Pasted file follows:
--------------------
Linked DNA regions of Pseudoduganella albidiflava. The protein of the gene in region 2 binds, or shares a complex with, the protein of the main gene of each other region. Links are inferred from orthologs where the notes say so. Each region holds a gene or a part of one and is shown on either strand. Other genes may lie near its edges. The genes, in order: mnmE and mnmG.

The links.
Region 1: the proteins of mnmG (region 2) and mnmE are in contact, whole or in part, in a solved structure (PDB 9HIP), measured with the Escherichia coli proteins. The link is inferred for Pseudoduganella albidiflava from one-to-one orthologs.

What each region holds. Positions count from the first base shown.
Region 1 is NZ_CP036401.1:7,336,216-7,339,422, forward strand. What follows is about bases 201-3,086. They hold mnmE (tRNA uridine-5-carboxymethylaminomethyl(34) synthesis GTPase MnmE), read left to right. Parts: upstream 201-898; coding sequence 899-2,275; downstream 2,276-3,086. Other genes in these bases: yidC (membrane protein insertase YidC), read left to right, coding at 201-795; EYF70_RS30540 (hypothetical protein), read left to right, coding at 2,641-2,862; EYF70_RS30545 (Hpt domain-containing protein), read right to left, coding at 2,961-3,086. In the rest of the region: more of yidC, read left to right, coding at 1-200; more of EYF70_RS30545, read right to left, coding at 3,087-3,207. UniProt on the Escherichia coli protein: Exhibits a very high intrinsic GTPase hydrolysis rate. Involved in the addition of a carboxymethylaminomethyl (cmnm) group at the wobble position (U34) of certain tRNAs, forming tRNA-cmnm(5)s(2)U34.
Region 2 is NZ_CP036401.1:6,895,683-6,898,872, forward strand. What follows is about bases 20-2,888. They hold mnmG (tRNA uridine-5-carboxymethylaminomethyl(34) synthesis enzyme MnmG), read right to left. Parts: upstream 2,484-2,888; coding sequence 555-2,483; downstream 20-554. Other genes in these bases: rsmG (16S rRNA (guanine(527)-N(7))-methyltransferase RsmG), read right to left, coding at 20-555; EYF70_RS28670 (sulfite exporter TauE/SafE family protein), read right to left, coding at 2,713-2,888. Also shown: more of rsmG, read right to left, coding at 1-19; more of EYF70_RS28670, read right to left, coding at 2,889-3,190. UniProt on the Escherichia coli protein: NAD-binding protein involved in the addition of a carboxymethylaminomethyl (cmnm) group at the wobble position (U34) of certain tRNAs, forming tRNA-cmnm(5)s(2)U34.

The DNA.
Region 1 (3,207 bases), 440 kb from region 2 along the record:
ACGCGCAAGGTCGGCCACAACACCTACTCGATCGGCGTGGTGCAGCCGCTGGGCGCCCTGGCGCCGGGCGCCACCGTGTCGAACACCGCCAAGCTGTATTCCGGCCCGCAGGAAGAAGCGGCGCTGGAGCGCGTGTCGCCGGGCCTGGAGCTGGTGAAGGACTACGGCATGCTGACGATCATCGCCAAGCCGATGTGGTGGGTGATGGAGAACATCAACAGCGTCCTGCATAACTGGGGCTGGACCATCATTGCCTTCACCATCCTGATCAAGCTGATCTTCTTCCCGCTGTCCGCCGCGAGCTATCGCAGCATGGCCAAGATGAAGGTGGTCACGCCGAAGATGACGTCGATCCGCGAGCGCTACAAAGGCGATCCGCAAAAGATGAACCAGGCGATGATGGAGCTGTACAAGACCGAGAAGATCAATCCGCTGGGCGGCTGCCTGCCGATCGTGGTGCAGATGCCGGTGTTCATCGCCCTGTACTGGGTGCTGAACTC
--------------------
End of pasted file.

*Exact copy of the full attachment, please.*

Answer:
Linked DNA regions of Pseudoduganella albidiflava. The protein of the gene in region 2 binds, or shares a complex with, the protein of the main gene of each other region. Links are inferred from orthologs where the notes say so. Each region holds a gene or a part of one and is shown on either strand. Other genes may lie near its edges. The genes, in order: mnmE and mnmG.

The links.
Region 1: the proteins of mnmG (region 2) and mnmE are in contact, whole or in part, in a solved structure (PDB 9HIP), measured with the Escherichia coli proteins. The link is inferred for Pseudoduganella albidiflava from one-to-one orthologs.

What each region holds. Positions count from the first base shown.
Region 1 is NZ_CP036401.1:7,336,216-7,339,422, forward strand. What follows is about bases 201-3,086. They hold mnmE (tRNA uridine-5-carboxymethylaminomethyl(34) synthesis GTPase MnmE), read left to right. Parts: upstream 201-898; coding sequence 899-2,275; downstream 2,276-3,086. Other genes in these bases: yidC (membrane protein insertase YidC), read left to right, coding at 201-795; EYF70_RS30540 (hypothetical protein), read left to right, coding at 2,641-2,862; EYF70_RS30545 (Hpt domain-containing protein), read right to left, coding at 2,961-3,086. In the rest of the region: more of yidC, read left to right, coding at 1-200; more of EYF70_RS30545, read right to left, coding at 3,087-3,207. UniProt on the Escherichia coli protein: Exhibits a very high intrinsic GTPase hydrolysis rate. Involved in the addition of a carboxymethylaminomethyl (cmnm) group at the wobble position (U34) of certain tRNAs, forming tRNA-cmnm(5)s(2)U34.
Region 2 is NZ_CP036401.1:6,895,683-6,898,872, forward strand. What follows is about bases 20-2,888. They hold mnmG (tRNA uridine-5-carboxymethylaminomethyl(34) synthesis enzyme MnmG), read right to left. Parts: upstream 2,484-2,888; coding sequence 555-2,483; downstream 20-554. Other genes in these bases: rsmG (16S rRNA (guanine(527)-N(7))-methyltransferase RsmG), read right to left, coding at 20-555; EYF70_RS28670 (sulfite exporter TauE/SafE family protein), read right to left, coding at 2,713-2,888. Also shown: more of rsmG, read right to left, coding at 1-19; more of EYF70_RS28670, read right to left, coding at 2,889-3,190. UniProt on the Escherichia coli protein: NAD-binding protein involved in the addition of a carboxymethylaminomethyl (cmnm) group at the wobble position (U34) of certain tRNAs, forming tRNA-cmnm(5)s(2)U34.

The DNA.
Region 1 (3,207 bases), 440 kb from region 2 along the record:
ACGCGCAAGGTCGGCCACAACACCTACTCGATCGGCGTGGTGCAGCCGCTGGGCGCCCTGGCGCCGGGCGCCACCGTGTCGAACACCGCCAAGCTGTATTCCGGCCCGCAGGAAGAAGCGGCGCTGGAGCGCGTGTCGCCGGGCCTGGAGCTGGTGAAGGACTACGGCATGCTGACGATCATCGCCAAGCCGATGTGGTGGGTGATGGAGAACATCAACAGCGTCCTGCATAACTGGGGCTGGACCATCATTGCCTTCACCATCCTGATCAAGCTGATCTTCTTCCCGCTGTCCGCCGCGAGCTATCGCAGCATGGCCAAGATGAAGGTGGTCACGCCGAAGATGACGTCGATCCGCGAGCGCTACAAAGGCGATCCGCAAAAGATGAACCAGGCGATGATGGAGCTGTACAAGACCGAGAAGATCAATCCGCTGGGCGGCTGCCTGCCGATCGTGGTGCAGATGCCGGTGTTCATCGCCCTGTACTGGGTGCTGAACTC